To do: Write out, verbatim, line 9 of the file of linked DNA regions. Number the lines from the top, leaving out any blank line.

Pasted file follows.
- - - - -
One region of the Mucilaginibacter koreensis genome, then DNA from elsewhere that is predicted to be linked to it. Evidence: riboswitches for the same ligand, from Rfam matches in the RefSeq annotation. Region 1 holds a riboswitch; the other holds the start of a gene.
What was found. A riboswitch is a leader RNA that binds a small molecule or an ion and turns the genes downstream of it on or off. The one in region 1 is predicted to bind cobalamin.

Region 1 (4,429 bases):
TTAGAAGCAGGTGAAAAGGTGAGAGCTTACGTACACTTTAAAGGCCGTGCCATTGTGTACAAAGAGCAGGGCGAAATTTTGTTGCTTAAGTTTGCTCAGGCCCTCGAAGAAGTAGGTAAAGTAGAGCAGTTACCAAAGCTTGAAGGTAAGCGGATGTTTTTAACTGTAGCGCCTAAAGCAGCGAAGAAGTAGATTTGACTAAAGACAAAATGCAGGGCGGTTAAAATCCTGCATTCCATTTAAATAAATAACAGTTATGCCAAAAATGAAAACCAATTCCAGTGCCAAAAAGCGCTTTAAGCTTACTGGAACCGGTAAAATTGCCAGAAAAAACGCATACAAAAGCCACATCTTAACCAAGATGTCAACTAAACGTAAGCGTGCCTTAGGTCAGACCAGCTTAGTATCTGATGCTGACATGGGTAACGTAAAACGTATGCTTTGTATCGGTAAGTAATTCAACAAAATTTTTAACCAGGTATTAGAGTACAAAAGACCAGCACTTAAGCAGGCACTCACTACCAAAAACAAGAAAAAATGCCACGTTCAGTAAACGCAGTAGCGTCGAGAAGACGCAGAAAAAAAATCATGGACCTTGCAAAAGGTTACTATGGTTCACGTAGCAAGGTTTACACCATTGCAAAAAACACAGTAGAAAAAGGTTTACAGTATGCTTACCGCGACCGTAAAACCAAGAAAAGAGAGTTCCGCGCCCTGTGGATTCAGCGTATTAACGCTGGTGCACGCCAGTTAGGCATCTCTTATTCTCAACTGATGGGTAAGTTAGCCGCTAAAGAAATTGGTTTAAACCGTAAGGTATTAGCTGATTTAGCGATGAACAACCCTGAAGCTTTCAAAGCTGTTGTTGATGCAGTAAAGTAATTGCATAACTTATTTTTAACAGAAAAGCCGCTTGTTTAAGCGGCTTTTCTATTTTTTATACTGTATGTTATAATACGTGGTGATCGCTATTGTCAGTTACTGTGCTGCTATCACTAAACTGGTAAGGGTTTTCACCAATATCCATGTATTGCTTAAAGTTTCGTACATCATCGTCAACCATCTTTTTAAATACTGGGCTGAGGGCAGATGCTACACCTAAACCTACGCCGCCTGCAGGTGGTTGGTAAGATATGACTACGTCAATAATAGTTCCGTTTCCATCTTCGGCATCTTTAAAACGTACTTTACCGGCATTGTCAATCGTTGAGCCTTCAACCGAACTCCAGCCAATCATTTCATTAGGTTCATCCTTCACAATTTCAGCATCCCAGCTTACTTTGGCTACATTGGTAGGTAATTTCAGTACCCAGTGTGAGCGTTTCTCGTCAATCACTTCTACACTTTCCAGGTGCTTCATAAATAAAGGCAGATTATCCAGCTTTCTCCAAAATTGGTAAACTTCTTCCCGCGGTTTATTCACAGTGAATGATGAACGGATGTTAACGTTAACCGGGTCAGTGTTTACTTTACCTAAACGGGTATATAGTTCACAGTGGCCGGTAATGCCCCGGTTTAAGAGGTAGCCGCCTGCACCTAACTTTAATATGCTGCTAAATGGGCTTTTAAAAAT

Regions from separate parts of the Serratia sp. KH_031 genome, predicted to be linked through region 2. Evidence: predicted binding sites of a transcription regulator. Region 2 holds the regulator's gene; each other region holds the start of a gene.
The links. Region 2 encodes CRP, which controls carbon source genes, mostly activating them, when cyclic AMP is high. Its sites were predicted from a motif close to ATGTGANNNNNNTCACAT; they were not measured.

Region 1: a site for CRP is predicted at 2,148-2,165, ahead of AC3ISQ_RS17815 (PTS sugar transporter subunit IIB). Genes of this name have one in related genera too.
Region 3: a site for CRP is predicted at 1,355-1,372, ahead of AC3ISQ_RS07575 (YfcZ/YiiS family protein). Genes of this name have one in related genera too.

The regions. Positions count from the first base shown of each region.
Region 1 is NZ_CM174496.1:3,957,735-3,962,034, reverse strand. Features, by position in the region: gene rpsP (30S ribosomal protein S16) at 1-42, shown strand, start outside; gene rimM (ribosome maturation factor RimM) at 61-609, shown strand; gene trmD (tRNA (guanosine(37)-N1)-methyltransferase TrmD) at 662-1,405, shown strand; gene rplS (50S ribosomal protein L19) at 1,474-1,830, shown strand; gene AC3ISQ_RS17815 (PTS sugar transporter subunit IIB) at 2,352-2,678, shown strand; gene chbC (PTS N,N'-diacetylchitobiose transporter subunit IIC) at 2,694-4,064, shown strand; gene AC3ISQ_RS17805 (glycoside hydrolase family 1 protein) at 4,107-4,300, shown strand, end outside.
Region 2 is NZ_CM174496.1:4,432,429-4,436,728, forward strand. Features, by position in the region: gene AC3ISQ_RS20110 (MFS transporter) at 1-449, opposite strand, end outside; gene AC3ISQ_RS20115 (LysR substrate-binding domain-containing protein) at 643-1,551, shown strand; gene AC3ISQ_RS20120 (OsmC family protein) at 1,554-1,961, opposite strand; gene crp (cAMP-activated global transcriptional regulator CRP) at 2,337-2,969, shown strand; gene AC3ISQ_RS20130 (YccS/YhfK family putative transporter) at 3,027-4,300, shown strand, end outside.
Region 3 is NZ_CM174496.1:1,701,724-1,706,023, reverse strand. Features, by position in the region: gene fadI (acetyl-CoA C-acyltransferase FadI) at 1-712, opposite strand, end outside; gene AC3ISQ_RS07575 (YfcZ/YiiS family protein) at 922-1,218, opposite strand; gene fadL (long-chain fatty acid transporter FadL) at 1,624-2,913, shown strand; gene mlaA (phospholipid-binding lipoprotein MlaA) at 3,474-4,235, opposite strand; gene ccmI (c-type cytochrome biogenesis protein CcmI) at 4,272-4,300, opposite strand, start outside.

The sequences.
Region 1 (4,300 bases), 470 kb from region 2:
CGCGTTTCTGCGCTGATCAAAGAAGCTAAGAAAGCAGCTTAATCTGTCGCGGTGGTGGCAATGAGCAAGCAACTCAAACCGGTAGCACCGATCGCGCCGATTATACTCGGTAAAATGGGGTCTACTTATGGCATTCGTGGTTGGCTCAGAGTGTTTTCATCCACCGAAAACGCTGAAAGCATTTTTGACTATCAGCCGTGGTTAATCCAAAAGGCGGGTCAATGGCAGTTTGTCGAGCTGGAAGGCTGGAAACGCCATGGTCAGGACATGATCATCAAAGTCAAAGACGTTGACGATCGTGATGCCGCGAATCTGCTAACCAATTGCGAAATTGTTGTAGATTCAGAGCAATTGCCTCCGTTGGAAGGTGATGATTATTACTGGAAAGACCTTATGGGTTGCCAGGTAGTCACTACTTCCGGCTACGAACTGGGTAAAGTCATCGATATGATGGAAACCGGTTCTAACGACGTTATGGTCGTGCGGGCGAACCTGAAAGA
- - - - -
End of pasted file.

The regions. Positions count from the first base shown of each region.